PRESERVING THE JOY OF TRUST AND THE CONFIDENCE TO TRY
I spent a Summer in Hawaii one year working and saving money for the next year of school. I had a friend there named Kathy. It was the first week in Hawaii for both of us. We had just met each other, and we had both just met a Hawaiian named Kiki. Kiki invited us to a beach party, “a real Hawaiian one,” he said. It was on a Saturday afternoon, on a beach at the far side of the island. As I recall, the party had three distinct parts: Surfing, eating and dancing. My inclination was to watch all three. Her inclination was to do all three.
The joy of trying things and of new participation and new interest is a classic and significant joy. There is so much to do in the World, so many good things to try, 360 degrees of experience. Yet most of us eat the same narrow 10-degree sliver of pie over and over again, too afraid or inhibited (or sophisticated?) to try the other 350 degrees. Somewhere we have lost our grasp of the joy of basic confidence to try.
There are two kinds of basic fears in the World: Fear of getting hurt and fear of failure. Both kinds of fear apply to all facets of life. We fear failure physically, mentally, emotionally and socially, and we fear being hurt physically, emotionally and socially. Both fears are self-fulfilling. Physical fear often causes physical hurt, and fear of failing almost always causes failure.
Children are born with neither of these two fears; it is the learning of the fears that takes away the joy.
The Child’s Perspective
Our two-year-old Shawni came along to her older sister’s dancing class. We were watching the older sister and left the two-year-old sitting down the row of seats. I glanced over and saw her eyes growing wider. The next moment she was up, twirling, whirling, a two-year-old facsimile of modern dance. She wanted to try, to experience.
This is a joy to preserve, a joy that small children almost always have but they often lose early. (Think of the three-year-old afraid to touch the snow or the four-year-old too shy to meet new people.) The symptoms of the loss of this joy are the phrases we have all heard: “Oh, I can’t do it.” “Will you help me? I’m afraid.”
When did they lose it? Where do they leave it? Why? It is our fault. We fail to preserve it in three ways. First, in our preoccupation and “busyness,” we fail ourselves to experience new things and to manifest the joy that comes from them. Failure no.1: Lack of example.
Second, again in our involvement with “more important things,” we fail to praise and encourage their exploration. The encouragement could be verbal or, better yet, could be expressed by us learning from them, trying things with them. By criticising instead of praising, we build fear and rub out the continuing desire to try. A child performs an important experiment by pouring his milk into his soup, and we call him a mess. A child takes off his shoes to see how the grass feels, and we tell him, “That’s silly,” and doesn’t he know he will get dirty. Failure no.2: Criticism instead of praise.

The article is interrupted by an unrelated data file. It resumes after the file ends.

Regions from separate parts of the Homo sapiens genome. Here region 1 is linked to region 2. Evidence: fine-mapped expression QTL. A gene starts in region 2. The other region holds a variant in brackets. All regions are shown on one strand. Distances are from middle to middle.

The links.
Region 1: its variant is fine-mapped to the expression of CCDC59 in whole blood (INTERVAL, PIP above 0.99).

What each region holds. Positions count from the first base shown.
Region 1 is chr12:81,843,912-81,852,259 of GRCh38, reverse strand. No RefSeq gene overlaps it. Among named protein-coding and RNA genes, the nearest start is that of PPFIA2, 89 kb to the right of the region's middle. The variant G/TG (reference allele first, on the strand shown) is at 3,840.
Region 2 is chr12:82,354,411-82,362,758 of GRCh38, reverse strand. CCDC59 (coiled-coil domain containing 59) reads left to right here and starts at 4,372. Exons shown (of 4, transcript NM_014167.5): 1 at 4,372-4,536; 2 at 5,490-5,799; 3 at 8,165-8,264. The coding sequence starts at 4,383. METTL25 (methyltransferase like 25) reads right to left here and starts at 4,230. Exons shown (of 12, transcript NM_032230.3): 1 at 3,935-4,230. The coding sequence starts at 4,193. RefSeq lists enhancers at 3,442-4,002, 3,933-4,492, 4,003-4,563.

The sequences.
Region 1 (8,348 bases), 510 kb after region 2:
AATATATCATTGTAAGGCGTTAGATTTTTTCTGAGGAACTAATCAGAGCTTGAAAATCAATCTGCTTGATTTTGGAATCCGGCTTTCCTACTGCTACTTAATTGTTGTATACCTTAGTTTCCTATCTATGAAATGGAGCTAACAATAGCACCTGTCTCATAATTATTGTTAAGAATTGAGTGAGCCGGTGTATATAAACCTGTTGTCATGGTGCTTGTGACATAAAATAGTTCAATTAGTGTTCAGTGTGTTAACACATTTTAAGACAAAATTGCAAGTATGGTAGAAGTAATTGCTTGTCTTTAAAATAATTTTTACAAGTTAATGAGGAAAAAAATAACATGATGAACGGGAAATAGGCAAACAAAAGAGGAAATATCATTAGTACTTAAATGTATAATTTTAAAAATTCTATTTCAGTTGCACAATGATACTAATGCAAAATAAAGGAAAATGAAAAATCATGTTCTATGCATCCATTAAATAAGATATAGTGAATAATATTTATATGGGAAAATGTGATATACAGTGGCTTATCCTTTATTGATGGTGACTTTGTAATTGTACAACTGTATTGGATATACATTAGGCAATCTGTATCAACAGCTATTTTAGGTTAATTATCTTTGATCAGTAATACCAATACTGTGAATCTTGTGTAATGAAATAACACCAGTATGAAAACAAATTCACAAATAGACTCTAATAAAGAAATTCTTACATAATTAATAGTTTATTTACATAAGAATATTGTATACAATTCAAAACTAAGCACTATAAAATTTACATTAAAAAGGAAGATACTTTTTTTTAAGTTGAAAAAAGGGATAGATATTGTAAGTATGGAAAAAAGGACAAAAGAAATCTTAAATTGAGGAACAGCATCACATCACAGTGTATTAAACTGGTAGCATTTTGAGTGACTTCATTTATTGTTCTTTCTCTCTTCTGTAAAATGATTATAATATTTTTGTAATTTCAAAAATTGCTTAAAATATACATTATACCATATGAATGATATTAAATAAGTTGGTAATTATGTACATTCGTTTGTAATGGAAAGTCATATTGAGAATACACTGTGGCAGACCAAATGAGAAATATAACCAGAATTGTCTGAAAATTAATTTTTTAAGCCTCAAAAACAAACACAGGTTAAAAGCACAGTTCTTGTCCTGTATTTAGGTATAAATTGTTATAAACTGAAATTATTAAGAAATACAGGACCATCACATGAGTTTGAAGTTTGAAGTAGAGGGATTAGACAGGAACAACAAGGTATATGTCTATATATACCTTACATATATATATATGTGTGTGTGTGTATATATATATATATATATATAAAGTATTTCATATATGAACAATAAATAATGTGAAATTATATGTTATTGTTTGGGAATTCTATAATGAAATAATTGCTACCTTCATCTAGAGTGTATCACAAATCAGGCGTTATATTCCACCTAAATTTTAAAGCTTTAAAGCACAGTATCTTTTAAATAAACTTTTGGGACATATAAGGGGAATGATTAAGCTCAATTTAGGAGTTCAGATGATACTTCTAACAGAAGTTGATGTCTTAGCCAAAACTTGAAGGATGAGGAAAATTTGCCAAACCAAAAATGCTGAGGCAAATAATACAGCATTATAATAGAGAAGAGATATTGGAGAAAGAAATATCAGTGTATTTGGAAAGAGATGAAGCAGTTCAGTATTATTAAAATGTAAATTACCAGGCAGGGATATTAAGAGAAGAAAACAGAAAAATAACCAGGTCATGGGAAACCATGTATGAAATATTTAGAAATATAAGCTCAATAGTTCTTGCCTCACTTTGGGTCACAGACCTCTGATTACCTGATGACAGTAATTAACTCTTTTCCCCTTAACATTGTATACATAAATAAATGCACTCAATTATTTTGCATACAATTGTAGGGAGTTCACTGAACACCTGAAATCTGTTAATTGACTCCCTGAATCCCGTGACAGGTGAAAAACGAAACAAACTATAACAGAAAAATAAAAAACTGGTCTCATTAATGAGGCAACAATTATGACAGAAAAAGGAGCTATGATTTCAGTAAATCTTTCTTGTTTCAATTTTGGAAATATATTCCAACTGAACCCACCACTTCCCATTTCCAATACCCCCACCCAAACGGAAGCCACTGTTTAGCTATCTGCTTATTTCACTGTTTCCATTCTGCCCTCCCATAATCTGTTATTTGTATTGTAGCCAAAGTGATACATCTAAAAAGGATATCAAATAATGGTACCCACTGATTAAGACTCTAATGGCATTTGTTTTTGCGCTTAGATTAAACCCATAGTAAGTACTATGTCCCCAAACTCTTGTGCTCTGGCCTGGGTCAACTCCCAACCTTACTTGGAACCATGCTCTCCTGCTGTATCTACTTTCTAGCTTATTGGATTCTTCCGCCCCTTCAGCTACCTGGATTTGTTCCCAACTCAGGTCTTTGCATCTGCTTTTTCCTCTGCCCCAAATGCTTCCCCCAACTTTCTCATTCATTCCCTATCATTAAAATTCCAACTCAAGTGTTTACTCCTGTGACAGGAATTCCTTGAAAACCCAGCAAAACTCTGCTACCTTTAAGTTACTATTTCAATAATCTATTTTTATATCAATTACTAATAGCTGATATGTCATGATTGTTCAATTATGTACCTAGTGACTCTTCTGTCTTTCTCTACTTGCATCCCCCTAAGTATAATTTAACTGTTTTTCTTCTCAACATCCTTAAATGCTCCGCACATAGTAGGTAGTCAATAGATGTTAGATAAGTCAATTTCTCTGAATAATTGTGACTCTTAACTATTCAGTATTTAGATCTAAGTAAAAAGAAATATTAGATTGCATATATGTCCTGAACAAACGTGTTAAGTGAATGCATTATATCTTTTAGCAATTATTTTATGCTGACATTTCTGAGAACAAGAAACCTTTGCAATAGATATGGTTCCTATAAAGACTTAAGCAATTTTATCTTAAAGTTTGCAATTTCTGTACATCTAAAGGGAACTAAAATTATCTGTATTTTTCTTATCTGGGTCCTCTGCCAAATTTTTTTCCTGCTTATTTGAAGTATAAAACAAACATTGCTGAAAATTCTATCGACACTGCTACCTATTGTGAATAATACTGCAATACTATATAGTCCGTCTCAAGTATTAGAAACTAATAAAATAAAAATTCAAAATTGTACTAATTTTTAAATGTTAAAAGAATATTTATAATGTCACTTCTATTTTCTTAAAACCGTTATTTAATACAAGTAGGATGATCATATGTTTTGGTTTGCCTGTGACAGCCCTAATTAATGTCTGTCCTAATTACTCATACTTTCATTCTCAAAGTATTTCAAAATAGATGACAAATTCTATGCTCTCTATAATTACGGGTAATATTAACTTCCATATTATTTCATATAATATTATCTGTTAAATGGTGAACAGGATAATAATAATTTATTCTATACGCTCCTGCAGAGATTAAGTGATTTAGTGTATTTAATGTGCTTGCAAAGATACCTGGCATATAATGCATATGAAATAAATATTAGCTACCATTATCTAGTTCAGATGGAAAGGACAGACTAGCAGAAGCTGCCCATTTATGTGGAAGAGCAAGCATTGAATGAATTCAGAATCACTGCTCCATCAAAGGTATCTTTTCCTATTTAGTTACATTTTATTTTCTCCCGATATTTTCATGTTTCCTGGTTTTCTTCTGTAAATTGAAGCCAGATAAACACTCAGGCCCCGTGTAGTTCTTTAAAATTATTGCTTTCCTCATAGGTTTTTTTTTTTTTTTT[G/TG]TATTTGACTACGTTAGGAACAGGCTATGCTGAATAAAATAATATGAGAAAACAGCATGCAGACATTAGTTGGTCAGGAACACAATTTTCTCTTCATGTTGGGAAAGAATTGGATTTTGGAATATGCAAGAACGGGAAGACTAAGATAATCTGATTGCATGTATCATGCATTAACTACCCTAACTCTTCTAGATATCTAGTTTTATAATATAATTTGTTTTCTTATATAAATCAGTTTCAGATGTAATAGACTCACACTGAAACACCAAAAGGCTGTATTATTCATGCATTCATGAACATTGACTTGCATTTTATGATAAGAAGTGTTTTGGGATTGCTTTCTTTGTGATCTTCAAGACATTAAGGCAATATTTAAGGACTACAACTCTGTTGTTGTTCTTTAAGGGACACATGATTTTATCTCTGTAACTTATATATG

Third, we often compare our children with each other or with other children, thus making them feel inferior. Johnny tries to run a race or improve on the piano and glows with the joy of trying until we say, “Say, that Jones boy sure is learning fast,” or “I wonder how the Smith girl got so good on the piano? She’s only had lessons for as long as Johnny.” Failure no.3: Discouragement by comparison or by overdone caution.
Let children try things physically. Break down a trynd things with them. Climb a tree. Jump off a diving board. It will do you good and give verbal and nonverbal encouragement to your children’s physical confidence. Particularly, try things you are not good at. Let the children see that lack of skill is no reason for not trying.
The trick is to create a basically safe environment, rather than having to constantly warn about physical danger.
Fold a quilt or heavy blanket lengthwise to make a mat and let the children try various types of tumbling. Do a somersault or two yourself.
Win and keep the children’s trust. Children trust us until we violate their trust. A broken trust hurts them not only at the moment, but permanently, because it teaches fear of being hurt. Keep their trust by never lying, even a little. Don’t say, “The doctor won’t hurt you.” Don’t say you’ll spank them if they do it again and then not spank them when they do. Don’t tell them to tell the telephone caller you’re not at home. Don’t forget a promise. If they never learn to doubt you on small things, then they’ll never doubt your compliments to them, your advice to them, your love for them.
Encourage children to try new things. Look for and set up new experiences. When they ask for help, first say, “I’ll be here to help, but try it first.” Then praise the try as much or more than the success.
Praise the attempt and teach them that mistakes are okay. To praise the result when the result is not good violates the trust. But to praise the try, to compliment the effort–this sort of praise will bring about more tries and eventually more success. We thus teach that there is such a thing as successful failure: Failure from which we learn and grow. “It’s okay not be able to do it. It’s okay to miss, to fall down, to make a mistake. This is how we grow.”